Arab Economic Unity Council has urged Arab countries to produce the 92
per cent foreign goods now being imported by the region rather than
focus on liberalizing trade in "crippled economies."
"Inter-Arab trade is low and will not increase through liberalization.
We have to make competitive products that Arab citizens need. They
have to have specifications accepted by Arab citizens. How can we open
borders and liberalize trade when we are crippled?" asked Dr.
Ahmad Gowaili, Arab Economic Unity Council secretary general and
former Egyptian Trade and Supplies Minister.
"Around 92 per cent of our products are foreign. This means that
92 per cent of products needed by Arab citizens are not produced
regionally. Inter-Arab trade will only increase if regional production
rises and products are promoted within Arab states."
Gowaili strongly felt that Arab joint ventures and companies are the
key to the growth of inter-Arab trade. "If, for example,
investors from Saudi Arabia, Egypt and Iraq set up agricultural and
electronics firms, we will succeed. Council members realize they
should work together. Formation of private sector companies - in
coordination with the council - has nothing to do with politics but
calculated economic welfare."
Gowaili is opposed to the regional duplication of projects like media
production, information technology cities and others. An IT Federation
- under the council - was formed for coordinating Arab policies in the
field rather than duplicating projects as is the case with some Arab
states, he said.
"The IT Federation was formed by Syria, Egypt, the UAE, Jordan,
Morocco, Tunisia and Saudi Arabia. It aims at coordinating marketing
policies between producers and consumers so that projects are not
Gowaili warned that Arab contribution in global GDP fell from 3.2 per
cent at the beginning of the 1990s to 2.71 per cent in 1997 - $559
billion out of $28.3 trillion. Arab external trade contribution to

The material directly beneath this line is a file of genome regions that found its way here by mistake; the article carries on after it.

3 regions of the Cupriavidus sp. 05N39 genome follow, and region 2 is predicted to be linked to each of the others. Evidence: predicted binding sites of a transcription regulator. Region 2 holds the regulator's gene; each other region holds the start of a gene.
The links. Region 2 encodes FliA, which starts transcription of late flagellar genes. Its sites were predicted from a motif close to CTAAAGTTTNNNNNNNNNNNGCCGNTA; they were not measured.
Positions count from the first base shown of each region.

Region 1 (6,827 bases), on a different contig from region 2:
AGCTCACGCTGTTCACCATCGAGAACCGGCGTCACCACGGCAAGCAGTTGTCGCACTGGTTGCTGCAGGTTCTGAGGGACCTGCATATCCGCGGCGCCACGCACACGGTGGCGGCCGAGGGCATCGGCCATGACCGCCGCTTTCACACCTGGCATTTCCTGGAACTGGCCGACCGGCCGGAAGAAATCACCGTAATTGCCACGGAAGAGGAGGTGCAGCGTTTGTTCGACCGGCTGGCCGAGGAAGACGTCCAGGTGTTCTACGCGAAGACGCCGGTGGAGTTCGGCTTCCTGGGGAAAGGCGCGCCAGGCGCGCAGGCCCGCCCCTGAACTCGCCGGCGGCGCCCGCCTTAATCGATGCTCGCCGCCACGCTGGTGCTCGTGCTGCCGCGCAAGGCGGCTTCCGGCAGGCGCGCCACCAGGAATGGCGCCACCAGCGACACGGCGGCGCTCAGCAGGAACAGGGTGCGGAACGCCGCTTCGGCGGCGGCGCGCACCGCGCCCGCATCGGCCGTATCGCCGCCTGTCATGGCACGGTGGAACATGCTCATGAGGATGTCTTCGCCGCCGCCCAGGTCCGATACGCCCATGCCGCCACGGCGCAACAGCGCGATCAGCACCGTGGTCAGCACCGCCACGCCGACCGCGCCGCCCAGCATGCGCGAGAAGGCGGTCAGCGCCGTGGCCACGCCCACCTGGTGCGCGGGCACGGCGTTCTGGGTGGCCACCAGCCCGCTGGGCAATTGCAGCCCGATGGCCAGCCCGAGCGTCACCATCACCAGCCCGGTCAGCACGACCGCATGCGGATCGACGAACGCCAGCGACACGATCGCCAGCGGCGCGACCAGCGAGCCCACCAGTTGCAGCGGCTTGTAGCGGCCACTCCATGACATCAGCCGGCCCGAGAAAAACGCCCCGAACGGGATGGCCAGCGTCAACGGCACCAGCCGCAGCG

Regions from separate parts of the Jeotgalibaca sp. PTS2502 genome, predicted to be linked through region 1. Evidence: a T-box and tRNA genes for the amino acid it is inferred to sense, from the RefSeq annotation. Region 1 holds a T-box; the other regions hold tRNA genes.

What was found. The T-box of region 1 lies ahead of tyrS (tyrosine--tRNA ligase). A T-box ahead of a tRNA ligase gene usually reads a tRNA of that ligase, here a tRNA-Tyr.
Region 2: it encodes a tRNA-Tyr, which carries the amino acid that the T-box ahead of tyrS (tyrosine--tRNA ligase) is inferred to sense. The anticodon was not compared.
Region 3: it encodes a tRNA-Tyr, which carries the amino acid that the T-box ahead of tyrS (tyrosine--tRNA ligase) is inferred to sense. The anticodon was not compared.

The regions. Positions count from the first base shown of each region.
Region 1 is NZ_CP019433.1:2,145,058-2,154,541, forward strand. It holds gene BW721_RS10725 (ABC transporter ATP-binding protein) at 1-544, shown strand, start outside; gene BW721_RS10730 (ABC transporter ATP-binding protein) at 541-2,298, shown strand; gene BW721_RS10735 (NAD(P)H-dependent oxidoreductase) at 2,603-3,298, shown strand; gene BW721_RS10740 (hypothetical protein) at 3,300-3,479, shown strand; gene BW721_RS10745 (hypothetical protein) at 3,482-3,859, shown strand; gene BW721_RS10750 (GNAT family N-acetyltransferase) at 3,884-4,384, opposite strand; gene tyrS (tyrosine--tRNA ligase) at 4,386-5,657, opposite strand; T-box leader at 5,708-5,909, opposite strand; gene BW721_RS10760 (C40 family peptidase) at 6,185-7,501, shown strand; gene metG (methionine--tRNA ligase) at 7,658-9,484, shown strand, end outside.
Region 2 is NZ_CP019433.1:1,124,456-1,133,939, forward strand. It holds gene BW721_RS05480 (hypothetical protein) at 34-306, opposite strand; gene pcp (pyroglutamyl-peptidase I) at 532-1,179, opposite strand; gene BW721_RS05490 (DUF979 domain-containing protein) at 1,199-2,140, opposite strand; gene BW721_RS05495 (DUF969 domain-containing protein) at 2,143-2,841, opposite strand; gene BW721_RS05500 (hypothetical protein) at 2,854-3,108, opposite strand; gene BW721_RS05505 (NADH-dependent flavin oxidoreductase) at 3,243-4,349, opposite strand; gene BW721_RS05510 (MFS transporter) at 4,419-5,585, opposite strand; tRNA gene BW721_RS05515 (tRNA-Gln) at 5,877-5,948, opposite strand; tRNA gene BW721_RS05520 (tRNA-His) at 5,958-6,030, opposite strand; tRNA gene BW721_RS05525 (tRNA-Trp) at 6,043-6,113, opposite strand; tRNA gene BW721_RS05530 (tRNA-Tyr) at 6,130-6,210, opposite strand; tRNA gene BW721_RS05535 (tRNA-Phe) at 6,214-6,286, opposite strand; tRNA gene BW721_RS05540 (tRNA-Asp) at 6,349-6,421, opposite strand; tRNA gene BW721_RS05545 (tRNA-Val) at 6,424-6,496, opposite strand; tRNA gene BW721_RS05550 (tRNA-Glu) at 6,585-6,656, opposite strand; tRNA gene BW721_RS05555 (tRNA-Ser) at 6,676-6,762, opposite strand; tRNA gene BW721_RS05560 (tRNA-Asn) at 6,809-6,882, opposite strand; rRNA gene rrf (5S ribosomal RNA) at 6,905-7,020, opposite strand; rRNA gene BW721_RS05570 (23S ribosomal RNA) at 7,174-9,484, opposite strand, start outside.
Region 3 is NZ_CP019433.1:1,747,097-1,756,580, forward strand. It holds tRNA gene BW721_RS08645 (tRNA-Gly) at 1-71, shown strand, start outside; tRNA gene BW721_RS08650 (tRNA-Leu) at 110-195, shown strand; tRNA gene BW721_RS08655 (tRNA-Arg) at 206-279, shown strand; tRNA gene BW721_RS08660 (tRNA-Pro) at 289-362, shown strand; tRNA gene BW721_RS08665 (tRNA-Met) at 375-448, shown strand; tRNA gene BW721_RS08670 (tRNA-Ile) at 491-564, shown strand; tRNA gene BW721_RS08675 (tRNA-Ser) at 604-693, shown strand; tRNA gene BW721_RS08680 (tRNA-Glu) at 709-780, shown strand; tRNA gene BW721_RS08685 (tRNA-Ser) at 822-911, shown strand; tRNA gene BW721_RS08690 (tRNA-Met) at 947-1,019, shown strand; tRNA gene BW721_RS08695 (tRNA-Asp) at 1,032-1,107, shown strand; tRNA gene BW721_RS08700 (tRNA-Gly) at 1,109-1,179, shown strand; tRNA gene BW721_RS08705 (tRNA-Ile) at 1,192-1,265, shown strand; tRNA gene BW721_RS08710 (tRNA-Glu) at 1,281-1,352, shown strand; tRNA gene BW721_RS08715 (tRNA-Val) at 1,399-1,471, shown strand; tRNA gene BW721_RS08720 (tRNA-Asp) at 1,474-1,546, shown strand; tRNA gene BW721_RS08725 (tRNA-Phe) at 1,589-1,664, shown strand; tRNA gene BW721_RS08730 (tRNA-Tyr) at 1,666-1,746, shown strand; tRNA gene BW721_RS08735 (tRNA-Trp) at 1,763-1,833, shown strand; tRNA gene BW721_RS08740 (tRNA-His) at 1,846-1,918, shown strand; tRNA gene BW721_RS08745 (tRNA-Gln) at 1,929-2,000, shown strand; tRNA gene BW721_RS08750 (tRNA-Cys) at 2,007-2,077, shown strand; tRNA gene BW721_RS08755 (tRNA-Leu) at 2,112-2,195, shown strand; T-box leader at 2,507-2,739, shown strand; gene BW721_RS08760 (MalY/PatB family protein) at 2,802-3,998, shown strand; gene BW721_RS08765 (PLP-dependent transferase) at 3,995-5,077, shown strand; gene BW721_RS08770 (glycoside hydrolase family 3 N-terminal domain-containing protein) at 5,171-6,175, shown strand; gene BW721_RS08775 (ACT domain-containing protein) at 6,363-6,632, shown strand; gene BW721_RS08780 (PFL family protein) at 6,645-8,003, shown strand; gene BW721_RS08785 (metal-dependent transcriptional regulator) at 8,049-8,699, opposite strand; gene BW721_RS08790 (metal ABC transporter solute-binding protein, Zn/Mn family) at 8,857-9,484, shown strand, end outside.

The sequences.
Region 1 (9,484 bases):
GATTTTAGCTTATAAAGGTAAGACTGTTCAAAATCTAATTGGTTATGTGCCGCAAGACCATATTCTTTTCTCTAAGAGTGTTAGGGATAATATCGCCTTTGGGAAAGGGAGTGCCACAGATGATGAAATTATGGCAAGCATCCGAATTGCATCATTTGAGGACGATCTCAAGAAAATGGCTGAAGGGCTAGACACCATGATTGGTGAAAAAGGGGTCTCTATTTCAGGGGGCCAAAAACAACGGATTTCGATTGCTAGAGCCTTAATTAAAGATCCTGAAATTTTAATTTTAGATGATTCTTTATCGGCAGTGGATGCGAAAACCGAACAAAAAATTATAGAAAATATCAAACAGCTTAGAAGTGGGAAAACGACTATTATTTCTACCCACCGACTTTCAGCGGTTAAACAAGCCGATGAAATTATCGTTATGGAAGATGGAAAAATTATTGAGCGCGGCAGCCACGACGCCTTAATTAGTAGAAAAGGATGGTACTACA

global trade fell from 3.4 per cent in 1992 to 2.9 per cent in 1997.
Inter-Arab trade stagnated at 8 per cent and Arab per capita
contribution in GDP is on a constant fall.
"Arab countries-advanced world digital gap rose. Arab countries
spend 0.2 per cent of local production on scientific research and
technological development against 1.4 per cent for the globe,"
The secretary general said the Arab Investors Federation - in
cooperation with the council - is organizing the formation of two Arab
private sector firms; E-Trade Firm and Trade and Marketing Holding Co.
"We plan a visit to Dubai in the near future to examine its
experience in e-commerce. A meeting - to which the Dubai World Trade
Centre is invited - is organized this month for this purpose."
Details of the Arab Trade and Marketing holding company formation will
be reviewed on April 22 to 24. Feasibility studies on project details
- including capital - are under preparation.
The companies will be set up by the Arab private sector on proper
economic basis with no financial involvement from the two bodies.
"All Arab companies are welcome.
Gowaili expected the November Arab Economic Conference to promote the
region. "An Arab Common Market does not virtually mean a house
with a fence like many believe. It means meeting counterparts and
agreeing on projects. The conference will help activating it."
The conference will exhibit available regional investment
opportunities in trade, technology, and will be a gathering for Arab
private sector and international and Arab organisations like the World
Bank. Several ideas will be proposed.
The council, said Gowaili, plans to continue supporting its 27
federations, including the Arab Federation for Exhibitions and the
Arab IT Federation, and will try speed up free trade agreements among
Source: Gulf News©